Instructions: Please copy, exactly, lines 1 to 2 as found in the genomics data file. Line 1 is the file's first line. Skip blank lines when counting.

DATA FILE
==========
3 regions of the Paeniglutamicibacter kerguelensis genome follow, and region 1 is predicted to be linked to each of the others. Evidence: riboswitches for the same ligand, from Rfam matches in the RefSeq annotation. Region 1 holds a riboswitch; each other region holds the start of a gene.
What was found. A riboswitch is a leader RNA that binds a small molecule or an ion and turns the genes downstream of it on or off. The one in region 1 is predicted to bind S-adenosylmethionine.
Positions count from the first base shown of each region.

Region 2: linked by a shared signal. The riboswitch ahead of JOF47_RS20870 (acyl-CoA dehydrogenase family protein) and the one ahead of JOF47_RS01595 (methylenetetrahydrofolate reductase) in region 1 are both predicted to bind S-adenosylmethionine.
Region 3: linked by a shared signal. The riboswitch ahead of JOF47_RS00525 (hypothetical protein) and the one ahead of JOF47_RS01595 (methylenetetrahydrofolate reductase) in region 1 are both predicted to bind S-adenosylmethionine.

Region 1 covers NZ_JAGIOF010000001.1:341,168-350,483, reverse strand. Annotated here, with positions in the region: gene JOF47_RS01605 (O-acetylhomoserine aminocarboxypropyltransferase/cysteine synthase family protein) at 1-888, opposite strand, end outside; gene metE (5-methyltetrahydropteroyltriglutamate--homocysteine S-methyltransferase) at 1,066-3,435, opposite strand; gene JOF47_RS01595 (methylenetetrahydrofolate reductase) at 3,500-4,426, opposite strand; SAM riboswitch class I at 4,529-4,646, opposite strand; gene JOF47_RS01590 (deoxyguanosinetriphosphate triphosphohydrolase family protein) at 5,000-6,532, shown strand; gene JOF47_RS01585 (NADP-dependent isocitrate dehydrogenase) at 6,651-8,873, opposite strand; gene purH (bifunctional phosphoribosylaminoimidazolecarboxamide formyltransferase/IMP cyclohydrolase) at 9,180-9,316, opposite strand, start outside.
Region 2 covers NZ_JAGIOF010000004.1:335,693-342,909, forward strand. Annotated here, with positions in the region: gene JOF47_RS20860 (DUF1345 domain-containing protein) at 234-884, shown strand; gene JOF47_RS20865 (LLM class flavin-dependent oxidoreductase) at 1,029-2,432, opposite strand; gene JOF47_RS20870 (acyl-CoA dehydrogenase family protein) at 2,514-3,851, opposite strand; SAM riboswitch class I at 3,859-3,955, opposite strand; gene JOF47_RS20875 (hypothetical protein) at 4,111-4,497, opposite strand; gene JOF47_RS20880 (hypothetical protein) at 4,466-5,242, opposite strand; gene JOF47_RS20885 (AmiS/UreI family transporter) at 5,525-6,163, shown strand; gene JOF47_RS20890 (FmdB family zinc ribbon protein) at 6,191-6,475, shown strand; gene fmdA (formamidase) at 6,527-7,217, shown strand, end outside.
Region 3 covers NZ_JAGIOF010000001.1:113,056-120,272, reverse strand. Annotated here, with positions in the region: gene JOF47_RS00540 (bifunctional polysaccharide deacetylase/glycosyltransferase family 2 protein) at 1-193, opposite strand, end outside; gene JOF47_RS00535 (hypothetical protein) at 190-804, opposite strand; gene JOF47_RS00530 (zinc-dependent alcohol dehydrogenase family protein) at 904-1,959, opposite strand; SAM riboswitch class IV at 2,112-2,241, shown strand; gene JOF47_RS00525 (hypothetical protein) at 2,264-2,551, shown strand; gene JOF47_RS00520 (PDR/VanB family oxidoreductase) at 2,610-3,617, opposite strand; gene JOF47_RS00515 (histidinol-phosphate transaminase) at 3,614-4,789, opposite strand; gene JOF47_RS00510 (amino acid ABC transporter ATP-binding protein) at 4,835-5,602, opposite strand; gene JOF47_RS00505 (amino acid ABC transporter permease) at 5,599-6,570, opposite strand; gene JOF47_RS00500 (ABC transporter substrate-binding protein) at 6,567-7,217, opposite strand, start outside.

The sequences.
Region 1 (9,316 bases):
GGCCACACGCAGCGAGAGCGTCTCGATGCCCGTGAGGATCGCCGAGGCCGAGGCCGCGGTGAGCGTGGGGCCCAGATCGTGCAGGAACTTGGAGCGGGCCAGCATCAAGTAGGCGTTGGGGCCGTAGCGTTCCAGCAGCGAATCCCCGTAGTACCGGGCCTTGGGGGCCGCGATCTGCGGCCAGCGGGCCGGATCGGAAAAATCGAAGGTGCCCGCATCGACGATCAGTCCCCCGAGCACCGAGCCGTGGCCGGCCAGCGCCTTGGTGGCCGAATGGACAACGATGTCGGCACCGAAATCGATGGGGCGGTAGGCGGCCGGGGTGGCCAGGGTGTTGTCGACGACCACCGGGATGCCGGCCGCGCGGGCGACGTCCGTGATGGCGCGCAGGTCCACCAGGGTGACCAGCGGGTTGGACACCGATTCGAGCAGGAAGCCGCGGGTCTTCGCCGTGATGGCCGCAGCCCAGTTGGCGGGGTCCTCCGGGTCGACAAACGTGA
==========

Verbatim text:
3 regions of the Paeniglutamicibacter kerguelensis genome follow, and region 1 is predicted to be linked to each of the others. Evidence: riboswitches for the same ligand, from Rfam matches in the RefSeq annotation. Region 1 holds a riboswitch; each other region holds the start of a gene.
What was found. A riboswitch is a leader RNA that binds a small molecule or an ion and turns the genes downstream of it on or off. The one in region 1 is predicted to bind S-adenosylmethionine.